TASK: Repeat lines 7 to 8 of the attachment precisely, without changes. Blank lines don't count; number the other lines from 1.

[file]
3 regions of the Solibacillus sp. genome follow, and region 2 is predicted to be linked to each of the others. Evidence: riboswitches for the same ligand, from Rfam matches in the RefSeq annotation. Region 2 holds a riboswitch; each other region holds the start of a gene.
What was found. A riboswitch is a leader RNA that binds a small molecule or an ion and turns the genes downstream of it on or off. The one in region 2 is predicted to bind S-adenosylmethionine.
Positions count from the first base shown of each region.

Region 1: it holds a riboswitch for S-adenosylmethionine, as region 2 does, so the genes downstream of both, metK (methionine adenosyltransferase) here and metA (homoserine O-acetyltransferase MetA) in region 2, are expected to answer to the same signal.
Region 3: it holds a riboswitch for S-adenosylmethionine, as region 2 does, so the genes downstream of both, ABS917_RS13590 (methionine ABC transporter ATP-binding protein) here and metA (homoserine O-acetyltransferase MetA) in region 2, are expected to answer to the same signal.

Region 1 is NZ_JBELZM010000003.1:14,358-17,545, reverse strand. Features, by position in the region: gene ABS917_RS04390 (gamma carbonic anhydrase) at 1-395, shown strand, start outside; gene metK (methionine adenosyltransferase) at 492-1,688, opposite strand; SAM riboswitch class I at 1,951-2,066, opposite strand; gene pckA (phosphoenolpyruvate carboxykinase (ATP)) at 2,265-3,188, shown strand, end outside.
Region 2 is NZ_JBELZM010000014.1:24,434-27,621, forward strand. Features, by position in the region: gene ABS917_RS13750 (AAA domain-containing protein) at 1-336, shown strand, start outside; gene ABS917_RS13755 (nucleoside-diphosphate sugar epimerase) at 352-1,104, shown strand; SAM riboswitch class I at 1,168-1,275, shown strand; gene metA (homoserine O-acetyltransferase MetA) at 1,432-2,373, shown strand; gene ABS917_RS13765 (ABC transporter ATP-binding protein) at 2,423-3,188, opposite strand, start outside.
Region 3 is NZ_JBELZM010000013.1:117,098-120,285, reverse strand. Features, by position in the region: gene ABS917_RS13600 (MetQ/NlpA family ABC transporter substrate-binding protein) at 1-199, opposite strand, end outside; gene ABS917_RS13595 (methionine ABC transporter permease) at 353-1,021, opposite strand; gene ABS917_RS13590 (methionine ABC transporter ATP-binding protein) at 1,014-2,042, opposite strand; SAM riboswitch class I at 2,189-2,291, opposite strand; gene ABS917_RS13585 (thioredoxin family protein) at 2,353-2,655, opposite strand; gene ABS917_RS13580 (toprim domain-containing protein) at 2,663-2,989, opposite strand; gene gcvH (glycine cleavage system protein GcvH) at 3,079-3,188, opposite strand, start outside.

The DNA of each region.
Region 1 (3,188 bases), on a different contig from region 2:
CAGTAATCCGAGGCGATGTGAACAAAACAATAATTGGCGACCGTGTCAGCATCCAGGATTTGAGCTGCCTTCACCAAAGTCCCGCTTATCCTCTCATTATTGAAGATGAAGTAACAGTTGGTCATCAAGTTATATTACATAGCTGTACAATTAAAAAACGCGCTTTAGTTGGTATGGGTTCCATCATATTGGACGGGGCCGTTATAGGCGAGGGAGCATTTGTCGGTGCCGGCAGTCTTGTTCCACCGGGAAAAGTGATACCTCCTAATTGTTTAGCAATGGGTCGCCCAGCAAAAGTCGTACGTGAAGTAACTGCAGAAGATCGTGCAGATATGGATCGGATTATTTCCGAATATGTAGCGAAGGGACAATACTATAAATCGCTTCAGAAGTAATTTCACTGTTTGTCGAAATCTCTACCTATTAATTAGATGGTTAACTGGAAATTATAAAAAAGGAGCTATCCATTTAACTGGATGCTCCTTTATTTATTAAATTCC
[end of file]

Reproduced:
Region 2 is NZ_JBELZM010000014.1:24,434-27,621, forward strand. Features, by position in the region: gene ABS917_RS13750 (AAA domain-containing protein) at 1-336, shown strand, start outside; gene ABS917_RS13755 (nucleoside-diphosphate sugar epimerase) at 352-1,104, shown strand; SAM riboswitch class I at 1,168-1,275, shown strand; gene metA (homoserine O-acetyltransferase MetA) at 1,432-2,373, shown strand; gene ABS917_RS13765 (ABC transporter ATP-binding protein) at 2,423-3,188, opposite strand, start outside.
Region 3 is NZ_JBELZM010000013.1:117,098-120,285, reverse strand. Features, by position in the region: gene ABS917_RS13600 (MetQ/NlpA family ABC transporter substrate-binding protein) at 1-199, opposite strand, end outside; gene ABS917_RS13595 (methionine ABC transporter permease) at 353-1,021, opposite strand; gene ABS917_RS13590 (methionine ABC transporter ATP-binding protein) at 1,014-2,042, opposite strand; SAM riboswitch class I at 2,189-2,291, opposite strand; gene ABS917_RS13585 (thioredoxin family protein) at 2,353-2,655, opposite strand; gene ABS917_RS13580 (toprim domain-containing protein) at 2,663-2,989, opposite strand; gene gcvH (glycine cleavage system protein GcvH) at 3,079-3,188, opposite strand, start outside.